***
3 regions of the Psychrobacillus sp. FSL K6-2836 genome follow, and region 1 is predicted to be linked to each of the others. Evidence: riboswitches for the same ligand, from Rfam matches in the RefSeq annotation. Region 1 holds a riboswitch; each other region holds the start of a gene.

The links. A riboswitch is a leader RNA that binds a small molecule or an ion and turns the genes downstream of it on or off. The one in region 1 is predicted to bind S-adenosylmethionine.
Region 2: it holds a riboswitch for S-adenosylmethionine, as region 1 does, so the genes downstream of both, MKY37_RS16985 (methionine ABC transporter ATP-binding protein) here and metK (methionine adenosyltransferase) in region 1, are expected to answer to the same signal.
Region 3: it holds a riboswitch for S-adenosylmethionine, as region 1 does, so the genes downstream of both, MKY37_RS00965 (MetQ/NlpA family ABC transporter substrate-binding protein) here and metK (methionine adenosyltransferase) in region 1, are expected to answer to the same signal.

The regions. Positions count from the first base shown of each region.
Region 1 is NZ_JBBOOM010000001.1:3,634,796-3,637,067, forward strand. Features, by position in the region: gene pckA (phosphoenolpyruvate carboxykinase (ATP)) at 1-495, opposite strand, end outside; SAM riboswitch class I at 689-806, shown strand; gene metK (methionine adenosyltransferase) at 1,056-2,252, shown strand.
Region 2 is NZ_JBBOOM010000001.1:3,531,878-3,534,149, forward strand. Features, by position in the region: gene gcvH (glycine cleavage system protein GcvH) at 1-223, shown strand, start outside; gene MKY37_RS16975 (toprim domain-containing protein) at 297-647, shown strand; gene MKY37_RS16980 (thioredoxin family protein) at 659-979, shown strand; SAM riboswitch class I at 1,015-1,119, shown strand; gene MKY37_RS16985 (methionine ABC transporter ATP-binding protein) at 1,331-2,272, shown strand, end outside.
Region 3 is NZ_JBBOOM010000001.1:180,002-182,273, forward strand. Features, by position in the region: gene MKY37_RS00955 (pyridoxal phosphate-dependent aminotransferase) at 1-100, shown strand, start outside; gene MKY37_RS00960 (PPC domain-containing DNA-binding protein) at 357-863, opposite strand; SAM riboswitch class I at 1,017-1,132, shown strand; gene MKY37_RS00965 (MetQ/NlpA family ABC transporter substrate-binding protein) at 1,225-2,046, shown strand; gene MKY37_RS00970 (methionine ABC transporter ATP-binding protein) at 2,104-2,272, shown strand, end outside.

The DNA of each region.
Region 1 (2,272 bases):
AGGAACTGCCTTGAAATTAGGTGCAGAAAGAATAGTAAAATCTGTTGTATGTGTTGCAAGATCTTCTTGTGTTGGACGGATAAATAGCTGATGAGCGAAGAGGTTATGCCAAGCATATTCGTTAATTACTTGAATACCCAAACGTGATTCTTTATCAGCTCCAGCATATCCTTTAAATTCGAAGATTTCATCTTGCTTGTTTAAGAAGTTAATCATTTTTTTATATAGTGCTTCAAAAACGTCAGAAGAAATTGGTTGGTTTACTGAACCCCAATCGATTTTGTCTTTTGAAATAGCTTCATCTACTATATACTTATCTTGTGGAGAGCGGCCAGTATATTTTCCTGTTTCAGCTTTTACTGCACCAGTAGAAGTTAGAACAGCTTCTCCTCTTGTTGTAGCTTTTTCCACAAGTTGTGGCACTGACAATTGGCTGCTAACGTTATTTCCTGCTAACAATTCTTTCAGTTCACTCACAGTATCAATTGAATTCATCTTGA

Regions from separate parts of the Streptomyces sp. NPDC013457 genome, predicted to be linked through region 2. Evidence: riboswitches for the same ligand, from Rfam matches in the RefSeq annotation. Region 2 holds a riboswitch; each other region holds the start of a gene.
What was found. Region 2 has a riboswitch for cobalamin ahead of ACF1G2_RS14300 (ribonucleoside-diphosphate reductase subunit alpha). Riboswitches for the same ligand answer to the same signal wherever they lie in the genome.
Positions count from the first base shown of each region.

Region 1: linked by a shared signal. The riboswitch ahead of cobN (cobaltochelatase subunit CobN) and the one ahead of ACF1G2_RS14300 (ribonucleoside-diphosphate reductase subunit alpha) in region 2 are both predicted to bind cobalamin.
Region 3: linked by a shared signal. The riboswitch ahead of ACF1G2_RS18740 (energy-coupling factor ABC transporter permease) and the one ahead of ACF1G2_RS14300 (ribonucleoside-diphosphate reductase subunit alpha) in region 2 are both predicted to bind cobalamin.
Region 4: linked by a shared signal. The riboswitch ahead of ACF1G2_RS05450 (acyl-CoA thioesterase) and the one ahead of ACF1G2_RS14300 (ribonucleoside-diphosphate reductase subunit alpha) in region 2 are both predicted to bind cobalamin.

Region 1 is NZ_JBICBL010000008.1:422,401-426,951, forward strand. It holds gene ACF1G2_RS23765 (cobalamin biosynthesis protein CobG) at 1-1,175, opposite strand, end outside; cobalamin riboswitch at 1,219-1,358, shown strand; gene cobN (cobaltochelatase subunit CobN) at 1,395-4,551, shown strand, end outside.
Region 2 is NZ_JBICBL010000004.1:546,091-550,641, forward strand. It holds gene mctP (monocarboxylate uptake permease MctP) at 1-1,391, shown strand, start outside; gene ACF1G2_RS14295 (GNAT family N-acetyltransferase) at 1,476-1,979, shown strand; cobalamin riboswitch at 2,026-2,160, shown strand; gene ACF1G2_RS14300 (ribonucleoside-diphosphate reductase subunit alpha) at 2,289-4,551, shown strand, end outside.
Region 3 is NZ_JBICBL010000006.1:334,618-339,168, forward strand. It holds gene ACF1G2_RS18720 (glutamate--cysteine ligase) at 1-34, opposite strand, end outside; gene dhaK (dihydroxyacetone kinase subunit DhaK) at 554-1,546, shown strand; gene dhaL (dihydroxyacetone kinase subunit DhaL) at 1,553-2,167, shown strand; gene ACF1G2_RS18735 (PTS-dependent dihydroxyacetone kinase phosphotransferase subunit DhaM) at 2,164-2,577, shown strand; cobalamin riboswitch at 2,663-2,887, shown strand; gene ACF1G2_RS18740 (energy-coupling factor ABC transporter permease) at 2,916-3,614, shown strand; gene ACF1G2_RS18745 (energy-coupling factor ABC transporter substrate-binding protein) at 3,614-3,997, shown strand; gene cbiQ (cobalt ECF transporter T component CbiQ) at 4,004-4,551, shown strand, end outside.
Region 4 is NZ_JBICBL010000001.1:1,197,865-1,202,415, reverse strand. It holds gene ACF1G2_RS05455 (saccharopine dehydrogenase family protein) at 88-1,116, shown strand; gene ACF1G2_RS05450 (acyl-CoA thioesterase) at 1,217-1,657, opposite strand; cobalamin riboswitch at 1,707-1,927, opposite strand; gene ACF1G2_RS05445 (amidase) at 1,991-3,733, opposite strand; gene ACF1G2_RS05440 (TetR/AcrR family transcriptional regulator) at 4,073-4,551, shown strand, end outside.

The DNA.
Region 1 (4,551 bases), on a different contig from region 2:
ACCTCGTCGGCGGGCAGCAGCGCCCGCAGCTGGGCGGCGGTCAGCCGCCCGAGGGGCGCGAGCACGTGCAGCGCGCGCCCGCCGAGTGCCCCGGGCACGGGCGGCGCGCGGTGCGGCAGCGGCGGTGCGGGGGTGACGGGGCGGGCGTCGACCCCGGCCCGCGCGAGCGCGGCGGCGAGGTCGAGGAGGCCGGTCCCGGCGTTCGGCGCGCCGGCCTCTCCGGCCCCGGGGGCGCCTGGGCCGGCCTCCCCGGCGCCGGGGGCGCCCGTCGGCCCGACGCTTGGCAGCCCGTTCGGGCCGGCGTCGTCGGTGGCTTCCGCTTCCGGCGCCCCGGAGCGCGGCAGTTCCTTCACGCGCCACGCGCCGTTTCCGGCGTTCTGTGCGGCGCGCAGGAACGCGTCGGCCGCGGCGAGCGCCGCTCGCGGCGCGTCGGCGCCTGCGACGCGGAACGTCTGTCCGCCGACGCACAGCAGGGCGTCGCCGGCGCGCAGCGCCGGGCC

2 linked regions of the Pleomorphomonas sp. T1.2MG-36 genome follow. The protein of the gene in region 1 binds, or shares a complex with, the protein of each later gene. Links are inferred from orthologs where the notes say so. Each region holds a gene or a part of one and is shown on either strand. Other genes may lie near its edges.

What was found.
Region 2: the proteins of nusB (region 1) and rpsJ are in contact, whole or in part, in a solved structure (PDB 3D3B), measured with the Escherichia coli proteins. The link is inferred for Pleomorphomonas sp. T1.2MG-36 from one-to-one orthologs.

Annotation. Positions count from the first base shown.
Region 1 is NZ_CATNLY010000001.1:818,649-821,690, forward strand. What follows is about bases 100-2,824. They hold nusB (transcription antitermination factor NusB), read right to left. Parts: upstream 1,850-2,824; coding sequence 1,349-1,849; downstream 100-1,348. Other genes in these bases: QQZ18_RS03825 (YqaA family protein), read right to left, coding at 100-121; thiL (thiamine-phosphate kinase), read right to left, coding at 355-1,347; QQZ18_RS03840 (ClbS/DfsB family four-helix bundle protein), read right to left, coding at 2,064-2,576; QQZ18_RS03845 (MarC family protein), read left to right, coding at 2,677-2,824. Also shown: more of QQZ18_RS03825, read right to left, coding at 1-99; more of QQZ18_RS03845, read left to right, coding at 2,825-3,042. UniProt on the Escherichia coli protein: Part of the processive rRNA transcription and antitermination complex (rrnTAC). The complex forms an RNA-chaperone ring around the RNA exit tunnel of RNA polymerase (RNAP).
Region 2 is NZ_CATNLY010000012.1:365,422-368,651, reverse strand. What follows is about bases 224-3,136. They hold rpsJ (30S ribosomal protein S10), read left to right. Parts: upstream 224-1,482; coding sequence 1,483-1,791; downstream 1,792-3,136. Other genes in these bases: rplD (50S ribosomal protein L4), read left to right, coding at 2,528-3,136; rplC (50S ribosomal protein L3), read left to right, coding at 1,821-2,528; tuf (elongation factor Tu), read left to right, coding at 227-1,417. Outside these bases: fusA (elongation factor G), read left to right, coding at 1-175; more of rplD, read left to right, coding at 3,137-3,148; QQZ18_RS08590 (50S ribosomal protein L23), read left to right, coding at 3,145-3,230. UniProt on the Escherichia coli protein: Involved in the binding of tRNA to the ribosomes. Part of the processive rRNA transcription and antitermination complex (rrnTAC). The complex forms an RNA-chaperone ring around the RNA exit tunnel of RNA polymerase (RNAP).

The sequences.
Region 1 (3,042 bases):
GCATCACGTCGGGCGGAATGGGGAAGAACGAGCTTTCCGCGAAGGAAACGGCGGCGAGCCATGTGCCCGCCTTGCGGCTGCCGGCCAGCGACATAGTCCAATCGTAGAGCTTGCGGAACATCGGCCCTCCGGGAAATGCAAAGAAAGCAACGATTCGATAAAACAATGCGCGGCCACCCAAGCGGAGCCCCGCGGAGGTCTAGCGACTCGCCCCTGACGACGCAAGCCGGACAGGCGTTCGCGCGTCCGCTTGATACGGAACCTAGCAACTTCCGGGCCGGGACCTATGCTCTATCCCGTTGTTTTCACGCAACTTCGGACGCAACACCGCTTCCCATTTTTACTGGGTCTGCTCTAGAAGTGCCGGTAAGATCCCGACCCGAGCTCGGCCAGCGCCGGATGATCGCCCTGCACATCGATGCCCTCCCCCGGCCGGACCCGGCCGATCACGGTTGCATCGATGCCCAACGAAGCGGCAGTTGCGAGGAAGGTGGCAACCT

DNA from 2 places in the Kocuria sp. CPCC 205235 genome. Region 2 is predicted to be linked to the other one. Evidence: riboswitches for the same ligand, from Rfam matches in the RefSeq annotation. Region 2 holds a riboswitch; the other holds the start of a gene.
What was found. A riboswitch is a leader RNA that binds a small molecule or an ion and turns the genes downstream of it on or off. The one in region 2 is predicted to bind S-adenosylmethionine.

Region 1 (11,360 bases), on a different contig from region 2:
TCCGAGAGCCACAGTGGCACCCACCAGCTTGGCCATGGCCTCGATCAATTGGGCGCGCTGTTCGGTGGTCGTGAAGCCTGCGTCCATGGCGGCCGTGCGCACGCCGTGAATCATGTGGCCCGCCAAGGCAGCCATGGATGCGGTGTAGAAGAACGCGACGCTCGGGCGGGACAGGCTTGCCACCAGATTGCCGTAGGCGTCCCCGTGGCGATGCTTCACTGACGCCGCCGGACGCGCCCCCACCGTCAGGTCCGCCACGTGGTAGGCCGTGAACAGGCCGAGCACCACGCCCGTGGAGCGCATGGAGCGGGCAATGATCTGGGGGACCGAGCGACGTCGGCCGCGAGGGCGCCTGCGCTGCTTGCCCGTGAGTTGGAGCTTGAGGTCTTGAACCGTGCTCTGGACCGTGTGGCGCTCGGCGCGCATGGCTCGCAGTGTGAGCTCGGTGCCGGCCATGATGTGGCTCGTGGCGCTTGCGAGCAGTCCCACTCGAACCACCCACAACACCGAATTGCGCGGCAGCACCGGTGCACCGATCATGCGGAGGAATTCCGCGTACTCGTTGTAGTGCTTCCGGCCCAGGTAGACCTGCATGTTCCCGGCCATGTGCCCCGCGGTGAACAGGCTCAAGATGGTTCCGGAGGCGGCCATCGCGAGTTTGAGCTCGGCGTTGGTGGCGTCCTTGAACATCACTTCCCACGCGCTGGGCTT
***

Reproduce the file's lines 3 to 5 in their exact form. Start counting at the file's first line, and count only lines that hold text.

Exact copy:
Region 2: it holds a riboswitch for S-adenosylmethionine, as region 1 does, so the genes downstream of both, MKY37_RS16985 (methionine ABC transporter ATP-binding protein) here and metK (methionine adenosyltransferase) in region 1, are expected to answer to the same signal.
Region 3: it holds a riboswitch for S-adenosylmethionine, as region 1 does, so the genes downstream of both, MKY37_RS00965 (MetQ/NlpA family ABC transporter substrate-binding protein) here and metK (methionine adenosyltransferase) in region 1, are expected to answer to the same signal.

The regions. Positions count from the first base shown of each region.